Respect quilt no. 14 is now done, and heading off soon to Atlanta, GA to celebrate a great American writer: Tayari Jones! In the joyful spirit of love and brotherhood, I am also offering a sale of 50% off all “Seattle” and “Respect” quilts now until Friday January 21, 2022, on etsy!
Right in time to ring out the bad old year and usher in a brighter future, is my new line of Seattle Quilts! They feature calm images–whales, sailboats, (and a sailboat gliding over a whale), seagulls, rolling waves, the cityscape at dawn– alongside bright fabrics celebrating some of Seattle’s many cultures–Mexican florals, Vietnamese tigers, African wax prints, Japanese cranes in flight–plus a UW symbol and adorable kittens–what more could you want? With vintage linens and denims, materials new, old, and hand-made, it projects an inclusive, energetic, upbeat feeling.
Add a back made of black cotton with dayglo dogs in all shades of the rainbow and you’ve got BOLD!
Boldly we go, into the new… let’s hope an early spring will push through the snow!
Couldn’t help adding a few of my favorite things–Honey Girl’s footsteps in the snow, a laptop with stickers from the best radio station in Seattle (or the world, maybe), and other stickers from beloved local shops run by real people (a family in one case) and a feminist art studio in Spain; Salty Dog : a children’s book given to us by my dad the sailor. The Salty Dog books are by Gloria and Ted Rand: a Seattle author/illustrator pair whose work is charming and never fails to grab kiddos. P.S. See the hilarious laughing crows on our shed, by Stroble Art of Puyallup, WA. Then there’s Hello Kitty, just because.
Happy New Year!
We just got back from our semi-annual trip to NJ and NYC, to see family and friends. In NYC, we stayed at the Washington Square Hotel, on Waverly Place: highly recommend! The staff were super nice and helpful, and it was fun to learn from them about the hotel’s art nouveau decor and the many people who’ve been its neighbors in New York history (including the Roosevelts). The hotel is worth a peek even if you don’t stay there.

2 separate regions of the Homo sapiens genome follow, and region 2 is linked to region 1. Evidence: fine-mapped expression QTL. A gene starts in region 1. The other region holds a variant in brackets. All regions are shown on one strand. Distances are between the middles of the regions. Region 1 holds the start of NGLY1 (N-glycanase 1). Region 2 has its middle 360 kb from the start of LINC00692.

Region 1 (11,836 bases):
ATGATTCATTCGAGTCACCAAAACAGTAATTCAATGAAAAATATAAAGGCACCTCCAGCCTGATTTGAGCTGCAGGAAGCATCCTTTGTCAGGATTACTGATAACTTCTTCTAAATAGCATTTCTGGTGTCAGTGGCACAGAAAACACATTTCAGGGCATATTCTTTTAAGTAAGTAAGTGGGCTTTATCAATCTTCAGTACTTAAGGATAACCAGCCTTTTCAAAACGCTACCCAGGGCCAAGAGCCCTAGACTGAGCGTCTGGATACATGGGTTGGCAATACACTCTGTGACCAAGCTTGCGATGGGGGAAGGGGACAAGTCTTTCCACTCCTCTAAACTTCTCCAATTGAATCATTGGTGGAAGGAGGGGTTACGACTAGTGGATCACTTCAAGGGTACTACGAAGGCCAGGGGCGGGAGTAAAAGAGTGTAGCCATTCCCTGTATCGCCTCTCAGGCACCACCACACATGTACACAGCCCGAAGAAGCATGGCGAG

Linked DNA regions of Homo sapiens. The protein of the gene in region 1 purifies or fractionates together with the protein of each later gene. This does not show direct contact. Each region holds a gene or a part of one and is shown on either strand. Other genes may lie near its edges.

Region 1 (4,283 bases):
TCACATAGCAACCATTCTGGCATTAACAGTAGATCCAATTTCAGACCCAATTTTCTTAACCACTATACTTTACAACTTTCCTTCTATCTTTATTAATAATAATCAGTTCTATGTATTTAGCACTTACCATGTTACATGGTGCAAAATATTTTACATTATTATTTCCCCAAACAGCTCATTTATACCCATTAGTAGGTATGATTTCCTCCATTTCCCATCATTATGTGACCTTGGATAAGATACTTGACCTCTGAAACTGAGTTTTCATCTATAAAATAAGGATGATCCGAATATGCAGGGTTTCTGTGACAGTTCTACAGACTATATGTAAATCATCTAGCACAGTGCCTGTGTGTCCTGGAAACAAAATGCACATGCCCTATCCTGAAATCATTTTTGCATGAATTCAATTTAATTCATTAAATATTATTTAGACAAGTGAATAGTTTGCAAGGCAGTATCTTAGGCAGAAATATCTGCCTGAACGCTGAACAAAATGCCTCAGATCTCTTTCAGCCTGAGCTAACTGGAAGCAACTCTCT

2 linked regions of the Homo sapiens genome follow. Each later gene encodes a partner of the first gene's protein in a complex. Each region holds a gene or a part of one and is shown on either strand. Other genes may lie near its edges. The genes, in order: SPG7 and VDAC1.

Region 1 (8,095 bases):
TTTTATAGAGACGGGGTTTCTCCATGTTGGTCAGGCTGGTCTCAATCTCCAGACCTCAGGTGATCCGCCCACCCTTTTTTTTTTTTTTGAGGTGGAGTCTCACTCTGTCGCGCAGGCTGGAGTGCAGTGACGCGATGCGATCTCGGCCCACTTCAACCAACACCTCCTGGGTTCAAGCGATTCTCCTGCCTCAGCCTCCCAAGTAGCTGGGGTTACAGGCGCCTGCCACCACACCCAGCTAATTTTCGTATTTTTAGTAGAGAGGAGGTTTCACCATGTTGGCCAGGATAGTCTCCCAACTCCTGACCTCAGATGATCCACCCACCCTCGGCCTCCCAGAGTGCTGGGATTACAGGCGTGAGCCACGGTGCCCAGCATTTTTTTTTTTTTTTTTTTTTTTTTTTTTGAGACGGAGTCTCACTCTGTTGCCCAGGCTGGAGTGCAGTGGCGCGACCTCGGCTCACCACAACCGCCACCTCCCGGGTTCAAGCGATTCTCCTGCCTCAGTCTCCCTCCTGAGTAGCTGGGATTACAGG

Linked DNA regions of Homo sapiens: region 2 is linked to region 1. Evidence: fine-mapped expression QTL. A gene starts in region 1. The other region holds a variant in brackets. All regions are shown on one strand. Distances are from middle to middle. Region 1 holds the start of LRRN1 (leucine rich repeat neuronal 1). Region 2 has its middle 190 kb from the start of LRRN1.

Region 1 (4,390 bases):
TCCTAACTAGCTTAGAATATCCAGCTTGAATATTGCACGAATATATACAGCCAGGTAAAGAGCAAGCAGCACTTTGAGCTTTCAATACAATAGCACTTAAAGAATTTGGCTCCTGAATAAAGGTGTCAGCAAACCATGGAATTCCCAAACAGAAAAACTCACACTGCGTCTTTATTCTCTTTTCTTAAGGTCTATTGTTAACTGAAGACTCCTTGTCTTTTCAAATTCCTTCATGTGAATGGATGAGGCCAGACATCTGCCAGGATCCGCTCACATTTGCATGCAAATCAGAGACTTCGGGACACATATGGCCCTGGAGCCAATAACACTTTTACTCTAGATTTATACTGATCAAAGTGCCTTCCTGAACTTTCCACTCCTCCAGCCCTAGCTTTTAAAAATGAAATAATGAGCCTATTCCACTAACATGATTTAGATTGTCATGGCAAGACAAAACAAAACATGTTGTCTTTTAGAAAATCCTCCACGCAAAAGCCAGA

On our last morning, we walked up to one of my favorite places in the world. Come along!
Another day, we took in the Surrealism exhibit currently on display at the Metropolitan Museum which was Fantastic, as was the Afrofuturist Room. The labels displayed alongside those exhibits are particularly noteworthy–kudos to the curators, for telling stories and giving life histories as well as providing provenance etc., as you’ll see below:
Fabiola Jean-Louis, Haitian, b. 1978, Justice of Ezili (2021).
Arshile Gorky, Turkish, 1904-1948, Water of the Flowery Mill (1944).
Tarsila do Amaral, Brazilian, 1886-1973, City (The Street) (1929).
Also delightful were passing sights, like these:
— an Audre Lord poem in the subway,
–and a sexy unicorn !
(Big Gay Ice Cream shop, 61 Grove Street, NYC)
Last but not least, my art shot, taken from our room at the hotel, which I may call Keeping Things in Hand…
or Still Life with Boots. Either way, that room was sooooo comfortable and quiet.
Great to have photos like these to imagine it again, now that we’re back under the cold wet drenching rain here in Seattle. (Note the sunny weather in NYC?? It was Amazing!)
I’m feeling a spring in my step today, as I wrap up the work on “Respect” quilt no. 12!
It will be available for sale soon, via the “Great Futures Gala and Auction” of the King County Boys and Girls Club, to be held online October 23, 2021.
Here’s to the Boys and Girls Clubs of America!
I’m thrilled to contribute a “Paris révolutionnaire” pillow to the “Free Little Art Gallery” in the Wallingford neighborhood of Seattle. (Sorry it dwarfs the space, at 14″x14″, but this site really is tiny!)
Are there galleries like this in your city? would love to see more pics… a healthy art scene does such wonders for the soul…
It may seem odd to spend weeks making a quilt for a stranger and yet that is exactly what I’ve been doing. “Respect” quilt no. 10 is now done! As I worked, I reread the book which inspired it and realized on p. 230, that the quilt manifests an insight within.
“For the first time in my life, I was dedicated to loving myself so fully that the natural response was also to love unconditionally any authenticity I found in others.”
–Michele Harper, M.D., The Beauty in Breaking, p. 230.
I so admire that line and the mindset it suggests; would that everyone felt equally strong and capable of loving, despite the hardships and pain it may bring. Harper’s candid and sometimes heart-breaking writing provides a beacon of hope, and a means of connection, for us readers.